We reproduce here the speech delivered by the Deputy CEO of the National Youth Authority at the Youth Policy Dialogue organised by YES-Ghana in Accra on the 18th of January 2018.
SPEECH DELIVERED BY DEPUTY CHIEF EXECUTIVE OFFICER OF THE NATIONAL YOUTH AUTHORITY ON THE OCCASION OF THE YOUTH DIALOGUE ORGANISED BY YES-GHANA
The Executive Director of YES-Ghana and his management team,
Distinguished panel members,
Invited youth groups,
It is not flattery to say I am happy to be a part of a dialogue on the review of our National Youth Policy. It is a flat admission that you cannot design a youth policy without critical stakeholders.
I am happy to join this dialogue for quite a simple reason that YES – Ghana through this dialogue will make our work at the NYA a little more easier.
The work YES has done is like an advance team of an elite force sent to scout the territory before the entire infantry move in for war. To use the term war ought not be viewed as an exaggeration of the threats the youth face. If unemployment is a national security issue it must conjure in our minds images of a country at the risk of implosion if the valves of job-creation are not opened.
So indeed, there is a war to be waged and won. A war against illiteracy, joblessness and a narrow-minded view that only fools die for their nation – dwindling levels of patriotism.
But the weapons of our warfare are obsolete. The vital instrument of policy is very blunt. Our National Youth Policy was unveiled in August 2010 which ought to be reviewed every five years.
So obviously, we have an underwhelming national youth policy that is outdated and overrun by severe and serious global changes not to talk of the technological speed train.
The current youth policy is a meagre 27-page document developed based on demographic data provided in the 2000 census. Imagine this. Youth population was then 33% of the population. Today it is clocking 60% of the population.
So in 2018, we are late on reviewing our strategy, our primary weapon of public policy. The more than two years delay may sound like no big deal. What has really changed in two years to warrant a review, someone may ask.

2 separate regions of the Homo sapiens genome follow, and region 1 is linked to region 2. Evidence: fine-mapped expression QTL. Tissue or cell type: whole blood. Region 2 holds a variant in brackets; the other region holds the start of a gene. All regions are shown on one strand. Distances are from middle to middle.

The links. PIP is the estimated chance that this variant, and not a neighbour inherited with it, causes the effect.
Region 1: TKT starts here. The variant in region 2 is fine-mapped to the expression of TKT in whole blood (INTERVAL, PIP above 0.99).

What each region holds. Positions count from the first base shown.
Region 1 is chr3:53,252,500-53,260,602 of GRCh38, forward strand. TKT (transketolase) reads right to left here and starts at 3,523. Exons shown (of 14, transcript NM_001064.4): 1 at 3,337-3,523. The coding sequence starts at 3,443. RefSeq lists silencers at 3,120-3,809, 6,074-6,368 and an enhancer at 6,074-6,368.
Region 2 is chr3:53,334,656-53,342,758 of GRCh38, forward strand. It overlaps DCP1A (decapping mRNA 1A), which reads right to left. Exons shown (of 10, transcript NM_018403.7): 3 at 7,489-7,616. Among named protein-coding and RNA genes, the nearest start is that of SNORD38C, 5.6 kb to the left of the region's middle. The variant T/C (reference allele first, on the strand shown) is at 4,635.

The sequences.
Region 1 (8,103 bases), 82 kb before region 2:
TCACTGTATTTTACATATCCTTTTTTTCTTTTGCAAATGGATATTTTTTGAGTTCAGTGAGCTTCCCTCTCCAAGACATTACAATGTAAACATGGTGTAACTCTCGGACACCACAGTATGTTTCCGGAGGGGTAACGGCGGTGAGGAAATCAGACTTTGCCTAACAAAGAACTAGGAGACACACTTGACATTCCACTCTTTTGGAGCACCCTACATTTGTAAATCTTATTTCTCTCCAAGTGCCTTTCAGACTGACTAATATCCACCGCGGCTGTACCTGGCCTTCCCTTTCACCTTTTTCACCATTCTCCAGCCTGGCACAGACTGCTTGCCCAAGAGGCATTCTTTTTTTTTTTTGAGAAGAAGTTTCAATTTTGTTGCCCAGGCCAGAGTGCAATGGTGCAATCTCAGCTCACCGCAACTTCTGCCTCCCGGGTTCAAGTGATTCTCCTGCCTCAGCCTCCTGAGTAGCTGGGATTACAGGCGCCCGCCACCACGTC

Well, one of the things the implementation plan wanted to address is a reduction in HIV/AIDS infections. Today, the Ghana AIDS Commission reports that there was an 18% rise in new HIV infections in 2016.
The NYA implementation plan was thinking of creating an SMS platform for labour market information dissemination in 2014. Today, websites like jobsinGhana, jobberman etc are far ahead in producing results than the Authority could have imagined.
If you lived in the 80’s, a two year un-updated document may not be so out of date. But in 2018, it can really be 2,000 years late because fast-paced technology is changing we way we work, interact, and changing the way we provide solutions to problems.
For example, the policy was developed between 2009 and 2010 without knowing that game-changing business solution, Mobile money, was just read to be launched. In 2010, people were still saying go to the internet. Now we say google it. By 2010, one of the youngest world leaders was the Prime minister of South Korea, a 47-year-old Kim Tae-ho. Today, one of the youngest world leaders in a democracy is not 39 years old Emmanuel Macron of France but rather 31 years old Sebastian Kurz from Austria. The legal age for president is at least 40 years.
Things and times have changed.
I am in the company of those who know that six out of every 10 Ghanaians are under 30 years old. Such an abundant supply of energy, creativity and passion ought to be Ghana’s human resource security against underdevelopment. But alas we know that rising un employment has made a large number, a national security threat.
Government needs to convert a significant portion of this 57% group into skilled potential for economic empowerment and growth. So here we are in 2018 needing a youth policy that is urgent, updated, inclusive, visionary and more importantly executable.
We need a youth policy that takes into consideration the AU’s Agenda 2063 plan to dedicate 50 years to empower African youth. We need a youth policy that is in sync with the SDGs of which 8 out of the 17 goals directly affect the youth.
We need a youth policy that makes a clear attempt to harness what is now known as the demographic dividend. A situation where you have a large group of young people who have less dependents and are also the largest working group among the demographic divides.
And we need a youth policy that captures the agitated desire of Ghana’s youth to see leadership leverage political will to solve the challenges of our time.
The NYA is happy to join in a conversation that allows us to hear fresh ideas and brilliant analysis as we plan a nationwide grassroot consultation towards the review of our policy.
We are in a make or break season as youth leaders and workers. Archaeologist study history by looking at inscriptions on rocks not sand. If you write your name on a rock, you are remembered. But if you write your name in sand, you are forgotten.
As youth leaders we can write our names in rocks of Ghana’s history books by our aggressive passion for youth empowerment or by our inaction write it in erasable sands of time.
I choose rocks and I believe you would stand with the NYA to choose rocks too.